Less Than an Hour After Kamala Harris Applauded Police Reform, Tim Scott Reminds Everyone What Happened Last Year


There were two men who gave speeches on Wednesday. Both advocated police reform.

One was President Joe Biden. When he used his speech before a joint session of Congress to urge the Senate to pass the George Floyd Justice in Policing Act, Vice President Kamala Harris rose to her feet and clapped.

The other was South Carolina GOP Sen. Tim Scott, who gave the Republican response to Biden’s speech. When he proposed police reform legislation last year, Harris — then a senator — helped filibuster it so it never saw the Senate floor.

To understand the saga, we have to go back to last year, when police reform became a hot-button topic in the wake of the May 25 death of George Floyd in Minneapolis police custody.

The Democrat-controlled House quickly got behind the legislation that bears Floyd’s name, passing it on a 236-181 vote last June. The vote was along party lines; according to the roll call, only three Republicans broke ranks — Reps. Brian Fitzpatrick of Pennsylvania, William Hurd of Texas and Fred Upton of Michigan.

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Republicans’ biggest issue with the bill was that it eliminated qualified immunity, the doctrine that government officials who believe they’re acting lawfully and constitutionally have immunity from lawsuits unless — as per the Supreme Court case Harlow v. Fitzgerald — they violated “clearly established statutory or constitutional rights of which a reasonable person would have known.”

According to Axios, Scott called the qualified immunity package a “poison pill” in the then-Republican-controlled Senate. He offered his own alternative, the JUSTICE Act, a compromise that established strict data collection standards on the use of force and no-knock warrants, as well as incentives for chokehold bans and body cameras.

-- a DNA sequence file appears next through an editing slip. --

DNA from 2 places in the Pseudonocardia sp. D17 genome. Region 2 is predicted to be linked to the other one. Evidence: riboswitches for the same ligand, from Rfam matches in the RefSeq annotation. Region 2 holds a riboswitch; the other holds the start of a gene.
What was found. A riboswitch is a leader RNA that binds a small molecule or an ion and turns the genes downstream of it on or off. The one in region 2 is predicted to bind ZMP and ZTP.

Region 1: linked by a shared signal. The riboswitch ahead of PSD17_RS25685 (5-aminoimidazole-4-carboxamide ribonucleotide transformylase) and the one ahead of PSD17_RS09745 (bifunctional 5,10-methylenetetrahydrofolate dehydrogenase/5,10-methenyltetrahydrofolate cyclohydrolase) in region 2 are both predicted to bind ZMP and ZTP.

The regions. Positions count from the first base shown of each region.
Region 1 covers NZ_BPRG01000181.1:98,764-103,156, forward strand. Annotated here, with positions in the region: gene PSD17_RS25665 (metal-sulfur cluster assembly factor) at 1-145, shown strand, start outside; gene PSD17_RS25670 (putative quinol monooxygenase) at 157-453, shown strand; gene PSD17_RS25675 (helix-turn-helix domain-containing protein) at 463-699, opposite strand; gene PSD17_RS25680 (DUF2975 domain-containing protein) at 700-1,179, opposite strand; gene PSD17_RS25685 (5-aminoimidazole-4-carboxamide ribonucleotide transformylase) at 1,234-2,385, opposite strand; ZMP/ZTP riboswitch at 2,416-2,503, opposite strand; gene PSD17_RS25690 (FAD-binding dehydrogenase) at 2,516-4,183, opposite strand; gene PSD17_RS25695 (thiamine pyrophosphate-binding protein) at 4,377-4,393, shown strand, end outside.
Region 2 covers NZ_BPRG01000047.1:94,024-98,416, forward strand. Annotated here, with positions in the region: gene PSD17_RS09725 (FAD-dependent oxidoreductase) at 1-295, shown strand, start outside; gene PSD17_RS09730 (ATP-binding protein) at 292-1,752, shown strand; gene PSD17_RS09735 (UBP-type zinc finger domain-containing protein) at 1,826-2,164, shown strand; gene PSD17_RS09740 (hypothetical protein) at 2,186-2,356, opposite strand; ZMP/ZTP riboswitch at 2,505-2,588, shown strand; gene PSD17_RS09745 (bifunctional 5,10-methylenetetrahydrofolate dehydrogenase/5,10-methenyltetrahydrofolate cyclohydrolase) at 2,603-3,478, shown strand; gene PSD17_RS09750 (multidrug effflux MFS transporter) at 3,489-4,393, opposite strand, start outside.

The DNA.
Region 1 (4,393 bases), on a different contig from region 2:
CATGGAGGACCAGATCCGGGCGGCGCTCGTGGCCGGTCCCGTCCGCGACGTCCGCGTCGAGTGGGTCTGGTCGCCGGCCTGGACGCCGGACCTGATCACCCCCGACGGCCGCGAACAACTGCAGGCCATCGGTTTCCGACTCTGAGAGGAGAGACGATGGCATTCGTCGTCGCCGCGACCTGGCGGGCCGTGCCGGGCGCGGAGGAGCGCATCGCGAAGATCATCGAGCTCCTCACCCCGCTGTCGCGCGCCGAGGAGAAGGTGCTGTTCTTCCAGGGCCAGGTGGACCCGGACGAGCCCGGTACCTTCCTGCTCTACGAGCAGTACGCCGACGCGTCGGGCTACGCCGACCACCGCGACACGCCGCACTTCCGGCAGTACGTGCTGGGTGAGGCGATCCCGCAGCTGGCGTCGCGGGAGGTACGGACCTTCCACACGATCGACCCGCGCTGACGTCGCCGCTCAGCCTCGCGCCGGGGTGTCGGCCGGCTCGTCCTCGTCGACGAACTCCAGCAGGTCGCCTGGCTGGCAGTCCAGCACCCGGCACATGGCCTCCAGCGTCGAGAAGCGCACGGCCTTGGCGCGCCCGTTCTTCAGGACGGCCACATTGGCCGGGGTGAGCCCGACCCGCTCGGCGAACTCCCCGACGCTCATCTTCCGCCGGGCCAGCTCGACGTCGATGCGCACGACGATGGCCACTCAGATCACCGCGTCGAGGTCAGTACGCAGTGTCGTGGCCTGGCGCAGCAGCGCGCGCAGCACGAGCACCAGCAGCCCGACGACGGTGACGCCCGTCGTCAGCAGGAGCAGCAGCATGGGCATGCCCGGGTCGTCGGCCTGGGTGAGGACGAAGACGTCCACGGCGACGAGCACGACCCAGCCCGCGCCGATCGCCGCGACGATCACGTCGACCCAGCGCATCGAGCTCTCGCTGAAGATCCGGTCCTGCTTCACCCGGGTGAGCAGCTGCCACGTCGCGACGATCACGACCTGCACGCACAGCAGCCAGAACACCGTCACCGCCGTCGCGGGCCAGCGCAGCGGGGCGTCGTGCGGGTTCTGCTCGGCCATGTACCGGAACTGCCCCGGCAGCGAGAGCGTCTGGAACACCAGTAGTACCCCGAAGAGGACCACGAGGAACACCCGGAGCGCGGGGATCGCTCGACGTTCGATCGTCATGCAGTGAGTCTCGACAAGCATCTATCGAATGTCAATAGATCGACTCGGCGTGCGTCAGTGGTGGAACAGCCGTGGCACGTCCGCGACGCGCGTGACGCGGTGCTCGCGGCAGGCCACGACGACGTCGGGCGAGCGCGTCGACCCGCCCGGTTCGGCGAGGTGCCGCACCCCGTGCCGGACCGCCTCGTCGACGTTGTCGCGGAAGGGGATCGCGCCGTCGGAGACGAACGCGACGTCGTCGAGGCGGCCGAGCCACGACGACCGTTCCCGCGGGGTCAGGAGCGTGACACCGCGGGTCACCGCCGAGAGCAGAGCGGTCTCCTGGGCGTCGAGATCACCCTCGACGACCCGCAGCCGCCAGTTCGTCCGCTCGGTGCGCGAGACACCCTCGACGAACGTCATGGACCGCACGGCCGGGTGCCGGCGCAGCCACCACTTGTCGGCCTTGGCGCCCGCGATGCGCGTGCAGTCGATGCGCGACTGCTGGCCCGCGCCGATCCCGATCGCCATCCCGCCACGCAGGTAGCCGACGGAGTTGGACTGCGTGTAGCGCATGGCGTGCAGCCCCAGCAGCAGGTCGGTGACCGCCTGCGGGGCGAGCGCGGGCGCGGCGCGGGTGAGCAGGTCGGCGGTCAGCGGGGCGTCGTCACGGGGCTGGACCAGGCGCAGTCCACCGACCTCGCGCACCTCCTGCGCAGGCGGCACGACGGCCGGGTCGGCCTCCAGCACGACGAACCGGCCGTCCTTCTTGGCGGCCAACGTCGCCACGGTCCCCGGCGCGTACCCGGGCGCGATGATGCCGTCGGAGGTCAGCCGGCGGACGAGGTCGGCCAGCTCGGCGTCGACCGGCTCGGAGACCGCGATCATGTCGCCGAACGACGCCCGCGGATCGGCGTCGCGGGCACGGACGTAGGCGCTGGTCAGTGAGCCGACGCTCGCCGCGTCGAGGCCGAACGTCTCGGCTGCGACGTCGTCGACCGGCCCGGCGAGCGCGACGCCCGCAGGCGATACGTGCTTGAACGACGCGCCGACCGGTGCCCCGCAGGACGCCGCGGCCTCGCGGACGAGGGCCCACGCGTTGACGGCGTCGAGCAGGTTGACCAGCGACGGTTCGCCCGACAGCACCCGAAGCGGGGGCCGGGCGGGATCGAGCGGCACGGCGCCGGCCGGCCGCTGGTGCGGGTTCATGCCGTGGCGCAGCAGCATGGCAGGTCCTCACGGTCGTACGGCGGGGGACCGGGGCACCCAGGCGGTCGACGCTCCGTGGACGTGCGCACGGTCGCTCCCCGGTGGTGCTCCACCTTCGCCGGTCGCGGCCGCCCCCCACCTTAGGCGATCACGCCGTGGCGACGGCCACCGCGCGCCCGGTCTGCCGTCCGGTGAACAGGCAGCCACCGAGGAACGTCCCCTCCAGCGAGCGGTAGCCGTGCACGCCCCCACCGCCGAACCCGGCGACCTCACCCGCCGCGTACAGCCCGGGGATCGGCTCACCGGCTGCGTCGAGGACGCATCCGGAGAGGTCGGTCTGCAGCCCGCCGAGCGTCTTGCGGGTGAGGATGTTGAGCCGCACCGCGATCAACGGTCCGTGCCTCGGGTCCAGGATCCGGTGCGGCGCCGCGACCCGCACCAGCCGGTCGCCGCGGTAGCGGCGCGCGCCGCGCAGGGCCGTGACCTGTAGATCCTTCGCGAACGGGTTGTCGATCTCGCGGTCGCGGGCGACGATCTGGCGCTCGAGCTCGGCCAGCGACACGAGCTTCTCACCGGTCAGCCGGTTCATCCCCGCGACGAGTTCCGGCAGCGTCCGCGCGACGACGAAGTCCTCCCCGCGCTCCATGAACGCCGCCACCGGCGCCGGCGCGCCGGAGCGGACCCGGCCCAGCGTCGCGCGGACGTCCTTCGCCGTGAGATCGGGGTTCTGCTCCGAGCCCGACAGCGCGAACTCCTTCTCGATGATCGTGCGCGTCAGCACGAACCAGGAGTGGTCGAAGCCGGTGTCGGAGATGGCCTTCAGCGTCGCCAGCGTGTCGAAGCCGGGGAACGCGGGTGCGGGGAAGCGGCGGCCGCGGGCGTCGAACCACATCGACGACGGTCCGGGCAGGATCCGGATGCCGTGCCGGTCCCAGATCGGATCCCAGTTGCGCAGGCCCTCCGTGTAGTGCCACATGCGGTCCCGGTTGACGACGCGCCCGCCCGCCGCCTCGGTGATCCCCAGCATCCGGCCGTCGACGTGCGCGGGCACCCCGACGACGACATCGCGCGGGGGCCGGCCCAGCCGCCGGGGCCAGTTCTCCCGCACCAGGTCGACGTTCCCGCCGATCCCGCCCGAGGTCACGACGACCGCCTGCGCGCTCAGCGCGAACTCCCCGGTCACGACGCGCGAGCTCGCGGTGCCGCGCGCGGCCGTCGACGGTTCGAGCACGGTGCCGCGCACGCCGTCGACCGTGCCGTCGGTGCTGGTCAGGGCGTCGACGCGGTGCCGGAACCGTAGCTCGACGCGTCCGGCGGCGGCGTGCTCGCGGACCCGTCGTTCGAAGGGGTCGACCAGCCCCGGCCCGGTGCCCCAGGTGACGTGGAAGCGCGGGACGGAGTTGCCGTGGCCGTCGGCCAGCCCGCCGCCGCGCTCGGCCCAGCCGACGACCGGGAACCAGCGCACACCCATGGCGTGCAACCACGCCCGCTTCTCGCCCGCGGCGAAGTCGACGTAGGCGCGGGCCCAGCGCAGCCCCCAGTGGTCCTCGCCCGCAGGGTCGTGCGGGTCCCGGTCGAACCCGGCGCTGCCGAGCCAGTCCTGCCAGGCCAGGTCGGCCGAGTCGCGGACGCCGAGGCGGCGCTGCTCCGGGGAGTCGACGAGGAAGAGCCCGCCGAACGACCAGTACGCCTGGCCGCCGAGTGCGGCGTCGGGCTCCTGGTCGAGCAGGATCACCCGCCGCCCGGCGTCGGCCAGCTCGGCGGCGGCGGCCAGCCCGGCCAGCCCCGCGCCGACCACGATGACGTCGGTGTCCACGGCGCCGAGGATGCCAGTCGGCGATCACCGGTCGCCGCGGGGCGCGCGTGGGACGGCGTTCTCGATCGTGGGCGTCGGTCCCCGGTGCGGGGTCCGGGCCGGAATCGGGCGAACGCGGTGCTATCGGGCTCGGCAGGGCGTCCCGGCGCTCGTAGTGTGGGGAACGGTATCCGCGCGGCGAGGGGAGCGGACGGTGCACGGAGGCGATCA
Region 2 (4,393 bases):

The Democrats refused to even let it progress to the floor for a vote.

“We will not meet this moment by holding a floor vote on the JUSTICE Act, nor can we simply amend this bill, which is so threadbare and lacking in substance that it does not even provide a proper baseline for negotiations,” then-Senate Minority Leader Chuck Schumer and Sens. Kamala Harris and Cory Booker wrote in a letter to then-Senate Majority Leader Mitch McConnell.

Do you support the George Floyd Justice in Policing Act?

“This bill is not salvageable and we need bipartisan talks to get to a constructive starting point,” they said.

According to Vox, the Democrats stopped it from going to the floor by refusing to lend the 60 votes it needed to overcome the filibuster and enter open debate; the final tally was 55-45.

It was probably best remembered for an unpleasant racial dog-whistle from Democrat Sen. Dick Durbin of Illinois, then the Senate minority whip, who said it was “a token, half-hearted approach.”

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The possibility of finding a constructive starting point thus having been blown to smithereens, both sides remained at loggerheads and police reform got dropped.